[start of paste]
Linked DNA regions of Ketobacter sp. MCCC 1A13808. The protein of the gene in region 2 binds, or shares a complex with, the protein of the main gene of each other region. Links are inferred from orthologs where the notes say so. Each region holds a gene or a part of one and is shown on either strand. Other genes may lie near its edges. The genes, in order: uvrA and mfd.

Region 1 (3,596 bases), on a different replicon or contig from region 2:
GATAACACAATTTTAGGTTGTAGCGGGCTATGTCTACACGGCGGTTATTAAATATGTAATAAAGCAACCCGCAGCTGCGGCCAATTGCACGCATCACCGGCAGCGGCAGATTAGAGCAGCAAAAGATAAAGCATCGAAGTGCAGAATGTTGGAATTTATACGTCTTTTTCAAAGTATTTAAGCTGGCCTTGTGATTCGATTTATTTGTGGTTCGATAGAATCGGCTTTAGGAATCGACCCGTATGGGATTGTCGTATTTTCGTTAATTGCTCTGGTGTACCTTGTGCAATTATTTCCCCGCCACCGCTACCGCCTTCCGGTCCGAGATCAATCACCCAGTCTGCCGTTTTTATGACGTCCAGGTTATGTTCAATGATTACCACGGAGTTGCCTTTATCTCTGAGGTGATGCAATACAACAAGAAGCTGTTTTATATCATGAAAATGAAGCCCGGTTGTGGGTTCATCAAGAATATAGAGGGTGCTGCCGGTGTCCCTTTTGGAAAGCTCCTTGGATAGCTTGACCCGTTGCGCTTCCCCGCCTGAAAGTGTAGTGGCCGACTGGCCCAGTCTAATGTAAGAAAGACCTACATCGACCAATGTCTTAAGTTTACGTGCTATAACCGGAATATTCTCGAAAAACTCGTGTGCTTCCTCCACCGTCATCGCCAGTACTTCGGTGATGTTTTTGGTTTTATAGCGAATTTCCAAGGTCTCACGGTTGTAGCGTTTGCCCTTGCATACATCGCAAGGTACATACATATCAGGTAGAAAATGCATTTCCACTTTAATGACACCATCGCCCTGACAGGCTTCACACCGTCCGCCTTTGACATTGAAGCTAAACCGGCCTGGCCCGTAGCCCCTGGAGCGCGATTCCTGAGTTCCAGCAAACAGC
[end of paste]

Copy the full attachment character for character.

Linked DNA regions of Ketobacter sp. MCCC 1A13808. The protein of the gene in region 2 binds, or shares a complex with, the protein of the main gene of each other region. Links are inferred from orthologs where the notes say so. Each region holds a gene or a part of one and is shown on either strand. Other genes may lie near its edges. The genes, in order: uvrA and mfd.

Region 1 (3,596 bases), on a different replicon or contig from region 2:
GATAACACAATTTTAGGTTGTAGCGGGCTATGTCTACACGGCGGTTATTAAATATGTAATAAAGCAACCCGCAGCTGCGGCCAATTGCACGCATCACCGGCAGCGGCAGATTAGAGCAGCAAAAGATAAAGCATCGAAGTGCAGAATGTTGGAATTTATACGTCTTTTTCAAAGTATTTAAGCTGGCCTTGTGATTCGATTTATTTGTGGTTCGATAGAATCGGCTTTAGGAATCGACCCGTATGGGATTGTCGTATTTTCGTTAATTGCTCTGGTGTACCTTGTGCAATTATTTCCCCGCCACCGCTACCGCCTTCCGGTCCGAGATCAATCACCCAGTCTGCCGTTTTTATGACGTCCAGGTTATGTTCAATGATTACCACGGAGTTGCCTTTATCTCTGAGGTGATGCAATACAACAAGAAGCTGTTTTATATCATGAAAATGAAGCCCGGTTGTGGGTTCATCAAGAATATAGAGGGTGCTGCCGGTGTCCCTTTTGGAAAGCTCCTTGGATAGCTTGACCCGTTGCGCTTCCCCGCCTGAAAGTGTAGTGGCCGACTGGCCCAGTCTAATGTAAGAAAGACCTACATCGACCAATGTCTTAAGTTTACGTGCTATAACCGGAATATTCTCGAAAAACTCGTGTGCTTCCTCCACCGTCATCGCCAGTACTTCGGTGATGTTTTTGGTTTTATAGCGAATTTCCAAGGTCTCACGGTTGTAGCGTTTGCCCTTGCATACATCGCAAGGTACATACATATCAGGTAGAAAATGCATTTCCACTTTAATGACACCATCGCCCTGACAGGCTTCACACCGTCCGCCTTTGACATTGAAGCTAAACCGGCCTGGCCCGTAGCCCCTGGAGCGCGATTCCTGAGTTCCAGCAAACAGC